A tornado wiped out our family business in Mayfield


When we decided to put down roots and open a floral design studio in Mayfield, we looked at a plethora of commercial properties.

Just when we thought we’d seen them all, a FOR RENT sign caught my eye in the window of 206 West Broadway.

Within the first 30 seconds of touring the old Mayfield Messenger building, we fell in love with the exposed brick interior walls and the potential the space had to offer.

Tons of blood, sweat and tears were shed in 206. Friends donated old furniture which we refurbished, work tables were built, murals were created by the artist local Ron Moyers and our family started The Bloom Company.

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Bloom actually came to fruition when my 22 year old son Kyler started trying his hand at silk flowers. What started as a hobby, creating wreaths (he sold 25 in his first month) turned into a brick-and-mortar business venture on January 3, 2020.

We had considered buying an existing flower shop, but it never materialized after months of negotiations. Disappointed with the outcome, we decided to find our own space and create our own image – even though Kyler, nor Cindy (my wife who had retired less than a year before after 22 years as a dental hygienist) n had no experience in the flower business. . Self-taught, Kyler designed his first fresh flower arrangement just days before our doors opened.

Kyler and Cindy built Bloom from the ground up into a well-respected flower and gift shop. Business was booming. Kyler’s “Flower Club” (a monthly fresh flower subscription) was growing and we were capturing a good share of the wedding and event market. The boutique had just received a sale award from our supplier for our efforts in the tuxedo rental business (we had just built five dressing rooms to accommodate proms and weddings).

We were less than a month away from Bloom’s second birthday when the largest tornado on record in the Bluegrass State hit our beloved hometown.

Following:Will the businesses destroyed by the Mayfield tornado come back? What the owners told us

Broadway was decimated by the tornado – which was reportedly a mile wide while reaching 30,000 feet in height.

Mayfield’s historic town center was all but gone. Our majestic churches, architectural masterpieces adorned with stained glass, have been beaten – First Presbyterian Church, Mayfield First United Methodist Church, First Christian Church, Saint James African Methodist Episcopal Church, New Vision Ministry, Yahweh Baptist Church, Fairview Baptist Church and the Catalyst Community Center were all badly damaged or flattened.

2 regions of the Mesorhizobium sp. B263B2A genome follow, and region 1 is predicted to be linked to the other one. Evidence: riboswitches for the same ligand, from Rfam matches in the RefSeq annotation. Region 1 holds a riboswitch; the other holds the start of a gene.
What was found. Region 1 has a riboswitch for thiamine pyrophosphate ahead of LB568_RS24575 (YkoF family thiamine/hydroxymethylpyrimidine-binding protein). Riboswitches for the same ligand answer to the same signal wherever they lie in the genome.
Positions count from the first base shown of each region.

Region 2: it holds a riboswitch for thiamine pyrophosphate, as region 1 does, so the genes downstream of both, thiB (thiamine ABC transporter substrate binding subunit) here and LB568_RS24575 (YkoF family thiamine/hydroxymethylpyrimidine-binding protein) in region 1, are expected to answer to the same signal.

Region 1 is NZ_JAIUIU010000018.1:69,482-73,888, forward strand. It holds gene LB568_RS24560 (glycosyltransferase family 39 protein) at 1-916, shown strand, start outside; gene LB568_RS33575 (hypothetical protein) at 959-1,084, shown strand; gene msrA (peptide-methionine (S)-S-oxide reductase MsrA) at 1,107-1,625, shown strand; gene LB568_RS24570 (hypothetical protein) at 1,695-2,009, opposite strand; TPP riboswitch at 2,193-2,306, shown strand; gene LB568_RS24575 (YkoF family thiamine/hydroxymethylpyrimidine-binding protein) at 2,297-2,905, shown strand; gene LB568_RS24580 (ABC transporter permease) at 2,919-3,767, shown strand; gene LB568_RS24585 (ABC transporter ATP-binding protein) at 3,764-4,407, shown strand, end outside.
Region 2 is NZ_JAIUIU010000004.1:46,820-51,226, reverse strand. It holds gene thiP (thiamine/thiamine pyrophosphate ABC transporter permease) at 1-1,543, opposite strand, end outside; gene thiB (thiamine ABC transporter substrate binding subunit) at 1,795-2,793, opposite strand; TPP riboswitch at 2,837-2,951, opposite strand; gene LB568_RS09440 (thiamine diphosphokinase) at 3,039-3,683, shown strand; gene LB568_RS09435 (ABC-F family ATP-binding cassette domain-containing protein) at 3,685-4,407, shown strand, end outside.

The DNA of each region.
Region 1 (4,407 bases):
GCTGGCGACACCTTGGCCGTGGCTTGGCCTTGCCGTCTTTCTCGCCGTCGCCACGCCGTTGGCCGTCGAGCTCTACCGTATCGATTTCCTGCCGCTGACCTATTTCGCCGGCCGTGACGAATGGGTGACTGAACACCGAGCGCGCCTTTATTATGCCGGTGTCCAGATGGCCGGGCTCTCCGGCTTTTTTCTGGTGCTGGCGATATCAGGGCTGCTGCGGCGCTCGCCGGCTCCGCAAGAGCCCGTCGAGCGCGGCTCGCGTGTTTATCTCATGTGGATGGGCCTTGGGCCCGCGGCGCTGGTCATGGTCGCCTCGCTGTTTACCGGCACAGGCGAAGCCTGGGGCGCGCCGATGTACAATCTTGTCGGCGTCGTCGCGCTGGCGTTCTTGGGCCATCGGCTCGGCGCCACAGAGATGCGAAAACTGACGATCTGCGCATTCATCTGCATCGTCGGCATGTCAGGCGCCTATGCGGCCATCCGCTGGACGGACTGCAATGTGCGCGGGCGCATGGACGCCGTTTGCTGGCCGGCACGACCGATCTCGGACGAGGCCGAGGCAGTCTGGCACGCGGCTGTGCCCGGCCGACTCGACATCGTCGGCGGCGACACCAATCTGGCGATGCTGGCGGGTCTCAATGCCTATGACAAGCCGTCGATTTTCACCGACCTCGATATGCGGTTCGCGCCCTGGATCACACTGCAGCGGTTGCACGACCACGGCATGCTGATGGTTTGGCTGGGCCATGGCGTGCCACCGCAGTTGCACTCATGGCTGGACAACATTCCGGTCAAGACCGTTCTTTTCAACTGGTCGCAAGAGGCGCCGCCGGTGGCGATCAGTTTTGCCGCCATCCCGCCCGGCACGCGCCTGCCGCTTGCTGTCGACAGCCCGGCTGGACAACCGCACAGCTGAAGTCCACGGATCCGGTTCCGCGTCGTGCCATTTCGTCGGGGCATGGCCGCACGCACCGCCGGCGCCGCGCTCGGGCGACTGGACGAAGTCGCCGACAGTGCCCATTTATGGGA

A family friend texted Kyler hours after the tornado hit with photos of Bloom. The charm that graced the second floor of 206 was now above our showroom, design space and dressing rooms. A photo revealed the remains of our new cold room.

Within seconds, the previous 23 months were wiped out. Countless long nights, seven-day work weeks and holidays were logged to make Bloom a profitable business when the goal was simply to pay the lease for the first 12 months of operation when we initially opened.

December 10, 2021 will forever be the longest night of my life. My 70-year-old mother, Nancy, is lucky to be alive after losing her apartment to the tornado (she lived about five blocks from Bloom). Cindy, Kyler, our daughter, Katelin, and our son-in-law, Brandon, were all shaken but safe.

Someone said it best a few days after the storm changed our lives forever with a Facebook post that read, “The love of Jesus is alive and well in Mayfield.

Of course, we’re still struggling – we struggle with insurance and navigate starting from scratch. I don’t know if I’ve ever been as low as I’ve been over the past few weeks when I think of the tragic loss of life, the homes and businesses wiped out and the scene we see daily as we let’s travel through the city.

Insert the love of Jesus.

Many reached out to lend a hand. Another family friend set up a GoFund Me page for Kyler and Bloom – people have been extremely generous, which helps offset some insurance issues.

Three days after the tornado, a flower shop owner five hours away in Missouri reached out and showed up in Mayfield to help. Kyler still drives a Busch’s Fresh Flowers and Fine Gifts delivery van (his new Toyota Highlander was also destroyed in the storm).

Struggling to find a new place to ‘thrive’, two local businesses reached out and offered us a space to get started.

Barry Danowski

Today we count our many blessings – which include the abundant love of complete strangers – as we prepare to “bloom again” in the coming days.

Barry Danowski has worked as a freelance sportswriter for the past 29 years, covering Western Kentucky prep sports. He is the former sports editor of the Mayfield Messenger and the Fulton Leader. He spent many years as a beat writer for the national power Mayfield Cardinals high school football team. He is currently the Manager and Training Specialist at the Paducah Gas Diffusion Plant.

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